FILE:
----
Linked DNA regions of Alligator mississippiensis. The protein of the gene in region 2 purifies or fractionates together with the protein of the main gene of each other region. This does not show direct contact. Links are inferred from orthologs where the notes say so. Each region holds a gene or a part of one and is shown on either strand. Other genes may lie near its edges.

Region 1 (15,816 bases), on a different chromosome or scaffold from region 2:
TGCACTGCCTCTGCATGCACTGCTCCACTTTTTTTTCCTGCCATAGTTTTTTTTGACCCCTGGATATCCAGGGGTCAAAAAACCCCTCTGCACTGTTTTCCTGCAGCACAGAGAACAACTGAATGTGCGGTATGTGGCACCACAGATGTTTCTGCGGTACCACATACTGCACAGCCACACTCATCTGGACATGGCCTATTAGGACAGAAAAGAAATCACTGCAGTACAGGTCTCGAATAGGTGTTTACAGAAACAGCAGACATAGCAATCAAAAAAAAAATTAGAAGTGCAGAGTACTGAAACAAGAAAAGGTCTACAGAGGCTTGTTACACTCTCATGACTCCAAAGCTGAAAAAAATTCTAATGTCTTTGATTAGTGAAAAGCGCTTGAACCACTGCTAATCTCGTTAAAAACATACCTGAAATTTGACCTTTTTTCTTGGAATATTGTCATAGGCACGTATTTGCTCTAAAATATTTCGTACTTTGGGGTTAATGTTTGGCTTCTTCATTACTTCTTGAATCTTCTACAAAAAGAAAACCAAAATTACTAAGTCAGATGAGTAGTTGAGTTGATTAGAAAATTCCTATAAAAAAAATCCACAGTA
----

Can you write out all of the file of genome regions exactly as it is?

Linked DNA regions of Alligator mississippiensis. The protein of the gene in region 2 purifies or fractionates together with the protein of the main gene of each other region. This does not show direct contact. Links are inferred from orthologs where the notes say so. Each region holds a gene or a part of one and is shown on either strand. Other genes may lie near its edges.

Region 1 (15,816 bases), on a different chromosome or scaffold from region 2:
TGCACTGCCTCTGCATGCACTGCTCCACTTTTTTTTCCTGCCATAGTTTTTTTTGACCCCTGGATATCCAGGGGTCAAAAAACCCCTCTGCACTGTTTTCCTGCAGCACAGAGAACAACTGAATGTGCGGTATGTGGCACCACAGATGTTTCTGCGGTACCACATACTGCACAGCCACACTCATCTGGACATGGCCTATTAGGACAGAAAAGAAATCACTGCAGTACAGGTCTCGAATAGGTGTTTACAGAAACAGCAGACATAGCAATCAAAAAAAAAATTAGAAGTGCAGAGTACTGAAACAAGAAAAGGTCTACAGAGGCTTGTTACACTCTCATGACTCCAAAGCTGAAAAAAATTCTAATGTCTTTGATTAGTGAAAAGCGCTTGAACCACTGCTAATCTCGTTAAAAACATACCTGAAATTTGACCTTTTTTCTTGGAATATTGTCATAGGCACGTATTTGCTCTAAAATATTTCGTACTTTGGGGTTAATGTTTGGCTTCTTCATTACTTCTTGAATCTTCTACAAAAAGAAAACCAAAATTACTAAGTCAGATGAGTAGTTGAGTTGATTAGAAAATTCCTATAAAAAAAATCCACAGTA